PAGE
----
My daughter and I both enjoy watching House. I love the dynamics between the characters of the show. The Chicklet likes the puzzles, and the process involved in solving them. We both appreciate his warped sense of humour.
Gregory House says outloud some of the things I refrain from saying myself. Believe me, I get in enough trouble as it is with being direct and blunt. But, as I was telling Hope this week, I don't pussy-foot around when I think people can do better and should be tough enough to suck it up and know that I bother to push only when I care. Mind you, there are some people I handle extremely gently because I know they have been through enough, and they are fragile - like a butterfly's wing.
So, back to the topic at hand... What shook me up?
ATTENTION - Here comes the spoiler, if you haven't watched and it's on your DVR... stop reading (but then you'll miss out on another very important detail about what makes me tick).
Lawrence Kutner, one of House's team members (for those of you that don't watch) and quite possibly the most entertaining, commits suicide.
Kutner was, to me, a most beloved character. The kid (yeah, 33 is younger than me, so The Kid) was brilliant and goofy and according to House, insane. He handled being House's whipping boy with grace and humour. Some coaches ride their charges hard, so do 1st Sgts... Many people run away or turn into whiny-piny-pissy-pants in that kind of situation. And this? Is a trait I have issues with (note, there is a difference with bitching and letting aggravation show and being a whiny-wuss) But not Kutner. He showed determination, and a certain willingness to go with the flow and ride out the waves.
Or so we all thought...
Sadly, something in his life latched onto his ankle like the Kraken, that dreaded giant squid and dragged him under the surface and didn't let go. Was it memories of his parents' death when he was a child, his experience in foster care, feelings of not fitting in? The internet is now filled with hypotheses. People need to know why. They didn't see it coming.
And I think that for many survivors of suicide, but I'll speak for myself here, not knowing why... wondering what was the monster that rendered a beloved family member, friend, colleague unable to make it back to the surface in time, can haunt us for a lifetime. And there's the guilt... wondering what signs we missed, what we could have done, what we didn't do...
As distraught as I was, or more precisely, can be over an imaginary character's death, it brought back feelings of helplessness and of being abandoned after the suicide of my uncle when I was a teenager.
I saw, in the characters that were left behind, the emotions that members of my family, including me, experienced when my uncle Paul took his own life.
My mother went through the angry phase of grief pretty strongly, and being Catholics, her denial was intense. She never did accept his suicide and denied he had killed himself to her dying day. We just don't damn our souls to purgatory and the eternal fires of hell like that, no siree... not in our family.
But you know what? Apparently, we do. At least, he did.
I don't remember how I learned of his death, much less that it was at his own hand in the same manner that Kutner died. I've completely blocked out the conversation. I don't even know who told me. And I don't want to get that moment back. I gladly surrender it to the black hole we all possess, the one that can take our most painful memories and eat them.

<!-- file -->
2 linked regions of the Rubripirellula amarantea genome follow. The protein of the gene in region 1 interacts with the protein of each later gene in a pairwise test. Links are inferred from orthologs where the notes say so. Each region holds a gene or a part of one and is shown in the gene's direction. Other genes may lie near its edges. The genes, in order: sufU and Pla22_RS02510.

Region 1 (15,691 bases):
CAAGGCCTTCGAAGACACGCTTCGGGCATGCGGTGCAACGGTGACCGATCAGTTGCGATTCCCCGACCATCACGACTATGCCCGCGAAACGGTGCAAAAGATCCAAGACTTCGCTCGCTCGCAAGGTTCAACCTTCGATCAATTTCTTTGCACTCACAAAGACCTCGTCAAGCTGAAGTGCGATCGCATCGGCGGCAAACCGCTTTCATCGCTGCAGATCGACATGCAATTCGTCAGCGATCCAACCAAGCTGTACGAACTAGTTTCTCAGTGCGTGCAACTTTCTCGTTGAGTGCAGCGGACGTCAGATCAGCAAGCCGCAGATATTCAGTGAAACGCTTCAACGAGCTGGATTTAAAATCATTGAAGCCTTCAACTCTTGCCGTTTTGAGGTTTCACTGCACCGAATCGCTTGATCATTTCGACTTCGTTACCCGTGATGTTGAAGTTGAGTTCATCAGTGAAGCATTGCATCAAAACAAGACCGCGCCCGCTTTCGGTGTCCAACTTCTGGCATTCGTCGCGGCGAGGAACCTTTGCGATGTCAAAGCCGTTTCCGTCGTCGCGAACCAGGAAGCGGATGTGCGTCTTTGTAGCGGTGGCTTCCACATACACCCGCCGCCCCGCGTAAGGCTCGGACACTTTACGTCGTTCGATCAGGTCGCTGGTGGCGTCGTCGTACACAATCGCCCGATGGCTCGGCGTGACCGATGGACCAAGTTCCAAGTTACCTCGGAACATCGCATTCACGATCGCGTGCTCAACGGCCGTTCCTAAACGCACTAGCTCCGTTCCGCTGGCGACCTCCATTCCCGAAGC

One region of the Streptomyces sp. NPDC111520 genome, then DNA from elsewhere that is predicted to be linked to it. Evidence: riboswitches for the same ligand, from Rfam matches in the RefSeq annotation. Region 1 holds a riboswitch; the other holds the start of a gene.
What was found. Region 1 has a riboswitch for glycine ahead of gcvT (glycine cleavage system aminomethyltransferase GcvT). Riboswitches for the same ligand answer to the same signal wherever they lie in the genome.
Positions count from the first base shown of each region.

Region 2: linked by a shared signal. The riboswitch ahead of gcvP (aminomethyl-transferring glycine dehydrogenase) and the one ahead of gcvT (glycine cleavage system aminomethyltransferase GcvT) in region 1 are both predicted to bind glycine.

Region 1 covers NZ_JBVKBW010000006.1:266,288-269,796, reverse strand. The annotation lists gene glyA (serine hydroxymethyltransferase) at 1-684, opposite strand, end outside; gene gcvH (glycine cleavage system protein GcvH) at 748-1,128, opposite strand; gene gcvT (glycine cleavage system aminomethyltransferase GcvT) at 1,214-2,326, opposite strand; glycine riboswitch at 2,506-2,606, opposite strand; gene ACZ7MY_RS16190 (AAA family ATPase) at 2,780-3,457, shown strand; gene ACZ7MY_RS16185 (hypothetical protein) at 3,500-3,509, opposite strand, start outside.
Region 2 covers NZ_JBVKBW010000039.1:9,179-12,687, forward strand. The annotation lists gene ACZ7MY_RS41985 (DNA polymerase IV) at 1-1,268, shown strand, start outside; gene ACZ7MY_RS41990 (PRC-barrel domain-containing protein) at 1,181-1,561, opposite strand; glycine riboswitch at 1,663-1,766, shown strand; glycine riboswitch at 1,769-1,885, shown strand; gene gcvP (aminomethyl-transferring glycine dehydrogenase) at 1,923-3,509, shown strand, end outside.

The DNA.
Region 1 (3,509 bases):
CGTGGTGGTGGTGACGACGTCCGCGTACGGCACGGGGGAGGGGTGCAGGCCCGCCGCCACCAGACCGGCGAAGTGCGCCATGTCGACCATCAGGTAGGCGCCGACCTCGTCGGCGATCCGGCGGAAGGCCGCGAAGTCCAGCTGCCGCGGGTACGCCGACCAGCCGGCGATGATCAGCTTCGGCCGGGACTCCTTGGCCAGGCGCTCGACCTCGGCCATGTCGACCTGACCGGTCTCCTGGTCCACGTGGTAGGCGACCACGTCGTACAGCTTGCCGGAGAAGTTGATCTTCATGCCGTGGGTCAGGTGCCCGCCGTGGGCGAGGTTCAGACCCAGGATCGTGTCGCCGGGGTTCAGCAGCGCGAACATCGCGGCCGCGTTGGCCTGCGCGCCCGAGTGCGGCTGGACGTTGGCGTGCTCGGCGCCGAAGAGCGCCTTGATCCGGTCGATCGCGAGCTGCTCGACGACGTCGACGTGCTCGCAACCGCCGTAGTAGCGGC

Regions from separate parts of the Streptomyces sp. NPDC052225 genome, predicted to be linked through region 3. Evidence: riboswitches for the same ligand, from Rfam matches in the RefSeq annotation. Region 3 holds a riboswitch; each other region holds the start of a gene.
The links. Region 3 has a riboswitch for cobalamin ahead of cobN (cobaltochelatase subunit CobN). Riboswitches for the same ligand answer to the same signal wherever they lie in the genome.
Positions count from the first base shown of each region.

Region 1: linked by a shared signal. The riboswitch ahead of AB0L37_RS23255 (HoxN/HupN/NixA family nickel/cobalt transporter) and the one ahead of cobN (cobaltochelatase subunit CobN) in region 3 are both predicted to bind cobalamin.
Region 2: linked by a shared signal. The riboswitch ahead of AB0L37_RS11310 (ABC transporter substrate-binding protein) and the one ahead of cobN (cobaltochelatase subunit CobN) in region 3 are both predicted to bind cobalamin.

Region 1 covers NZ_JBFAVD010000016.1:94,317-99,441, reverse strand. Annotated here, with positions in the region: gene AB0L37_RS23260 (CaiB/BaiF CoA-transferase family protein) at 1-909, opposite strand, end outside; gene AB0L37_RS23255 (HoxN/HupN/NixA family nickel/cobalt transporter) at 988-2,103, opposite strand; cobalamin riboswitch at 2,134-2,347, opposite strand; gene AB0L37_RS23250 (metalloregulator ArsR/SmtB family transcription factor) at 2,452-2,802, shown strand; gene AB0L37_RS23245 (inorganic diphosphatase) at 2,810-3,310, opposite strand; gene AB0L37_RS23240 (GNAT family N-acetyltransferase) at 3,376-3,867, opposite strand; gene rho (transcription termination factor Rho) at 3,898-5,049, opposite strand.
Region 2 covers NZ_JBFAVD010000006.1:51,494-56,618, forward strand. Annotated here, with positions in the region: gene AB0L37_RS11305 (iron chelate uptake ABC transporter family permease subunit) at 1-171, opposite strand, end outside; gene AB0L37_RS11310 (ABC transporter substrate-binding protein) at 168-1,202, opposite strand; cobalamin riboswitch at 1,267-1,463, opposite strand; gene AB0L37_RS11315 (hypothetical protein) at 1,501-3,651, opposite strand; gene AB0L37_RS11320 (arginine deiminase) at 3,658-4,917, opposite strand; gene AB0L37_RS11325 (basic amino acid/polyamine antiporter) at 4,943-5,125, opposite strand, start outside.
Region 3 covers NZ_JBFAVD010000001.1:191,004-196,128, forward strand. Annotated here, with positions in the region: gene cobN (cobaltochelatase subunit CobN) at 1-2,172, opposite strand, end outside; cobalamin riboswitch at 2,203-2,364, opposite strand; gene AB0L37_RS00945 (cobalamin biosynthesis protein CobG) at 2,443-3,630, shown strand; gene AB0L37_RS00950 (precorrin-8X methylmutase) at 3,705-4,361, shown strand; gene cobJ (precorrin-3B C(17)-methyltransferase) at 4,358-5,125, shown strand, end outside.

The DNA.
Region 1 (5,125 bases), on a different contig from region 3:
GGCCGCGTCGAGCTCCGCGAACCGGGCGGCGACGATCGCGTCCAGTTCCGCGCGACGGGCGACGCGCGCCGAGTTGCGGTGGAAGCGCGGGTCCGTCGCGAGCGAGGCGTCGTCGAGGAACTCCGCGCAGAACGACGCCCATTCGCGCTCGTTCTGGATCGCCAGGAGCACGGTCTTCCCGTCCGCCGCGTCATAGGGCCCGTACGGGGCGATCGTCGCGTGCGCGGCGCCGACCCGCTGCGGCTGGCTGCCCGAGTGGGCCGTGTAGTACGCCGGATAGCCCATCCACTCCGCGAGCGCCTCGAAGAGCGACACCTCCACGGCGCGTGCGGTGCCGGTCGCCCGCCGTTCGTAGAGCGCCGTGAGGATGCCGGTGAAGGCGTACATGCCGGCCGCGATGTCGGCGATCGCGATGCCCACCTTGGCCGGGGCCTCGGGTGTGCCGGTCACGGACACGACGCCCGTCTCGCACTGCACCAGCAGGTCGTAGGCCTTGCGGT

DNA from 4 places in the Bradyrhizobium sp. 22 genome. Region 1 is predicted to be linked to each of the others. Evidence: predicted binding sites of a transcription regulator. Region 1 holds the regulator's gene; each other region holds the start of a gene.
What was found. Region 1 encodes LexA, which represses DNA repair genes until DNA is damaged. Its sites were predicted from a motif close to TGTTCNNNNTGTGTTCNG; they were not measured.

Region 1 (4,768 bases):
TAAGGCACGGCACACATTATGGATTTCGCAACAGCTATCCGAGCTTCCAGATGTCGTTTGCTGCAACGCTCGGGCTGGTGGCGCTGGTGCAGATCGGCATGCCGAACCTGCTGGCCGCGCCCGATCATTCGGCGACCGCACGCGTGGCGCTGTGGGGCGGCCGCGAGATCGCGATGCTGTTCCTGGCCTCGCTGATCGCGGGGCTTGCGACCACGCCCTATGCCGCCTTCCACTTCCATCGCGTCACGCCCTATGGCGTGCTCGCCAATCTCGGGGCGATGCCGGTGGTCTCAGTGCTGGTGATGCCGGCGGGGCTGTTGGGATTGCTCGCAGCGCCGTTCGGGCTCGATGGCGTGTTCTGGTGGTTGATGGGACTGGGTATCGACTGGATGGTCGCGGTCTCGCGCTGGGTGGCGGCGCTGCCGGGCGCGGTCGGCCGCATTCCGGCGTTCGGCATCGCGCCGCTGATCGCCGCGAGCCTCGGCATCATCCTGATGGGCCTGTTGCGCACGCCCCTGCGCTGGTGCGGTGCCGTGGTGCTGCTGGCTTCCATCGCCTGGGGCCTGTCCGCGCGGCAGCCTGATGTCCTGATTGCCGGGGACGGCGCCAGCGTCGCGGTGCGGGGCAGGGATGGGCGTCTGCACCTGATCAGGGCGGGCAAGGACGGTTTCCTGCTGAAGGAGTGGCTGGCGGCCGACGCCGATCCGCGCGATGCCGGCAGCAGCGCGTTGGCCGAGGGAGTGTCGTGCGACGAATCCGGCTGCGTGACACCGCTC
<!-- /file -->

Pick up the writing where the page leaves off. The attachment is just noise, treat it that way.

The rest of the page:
I remember that I felt anger and then, I felt betrayed. I thought he was a coward because he didn't fight. He had left me. It took a long time for me to give up the anger. I cursed him and convinced myself he wasn't worth my tears as I had apparently not been worth his sticking around. This is sometimes easier than letting the grief take over.
Watching the unfolding story, I was once again reminded of how much pain my beloved uncle must have been in that led him to this? Suicide is final. There are no do-overs. And it does affect the world when someone let's go.
His death now serves as a learning experience for me, and reminds me that no matter how bad things get... suicide is not a solution. In a way, he gave me one of the most important survival lessons I have learned.
But I still miss his smile and kind blue eyes. He's the one I talk to when I need help getting up off my rear when I've been thrown to the ground. I'd give anything to have him back.
I hope the powers that be on "House M.D." continue to explore the aftermath. Because the ripples that come from a suicide can travel far and wide... and affect the deceased person's loved ones for a very long time, as it has me.
My daughter watched with me, and was puzzled. She, like so many fans, wondered why? This is an opportunity for me to have one of those discussions that parents dread. The goal not being explaining why, but offering that there is an alternative. To create in her an awareness that there is such a thing as suicide but that there is an alternative. She shouldn't have to learn that lesson the way I did. Maybe someday she'll be able to help someone in trouble... and slay the giant squid.
I will say, to the whiny-piny-pissy-pants babies that complained about the news media having ruined their television viewing experience by not sitting on this story and publishing the plot line before they got a chance to watch it on Hulu (could you hear the whiny tone?): get over it! This is bigger than you.
If you or a loved one needs help:
If their life is in immediate danger, call 911.
If you need to talk, either because you are contemplating suicide or have survived the loss of someone to suicide, there is help.
For information, someone to listen, the Center for Suicide Prevention (in Canada) , the National Alliance on Mental Illness or Suicide.org are doorways to assistance.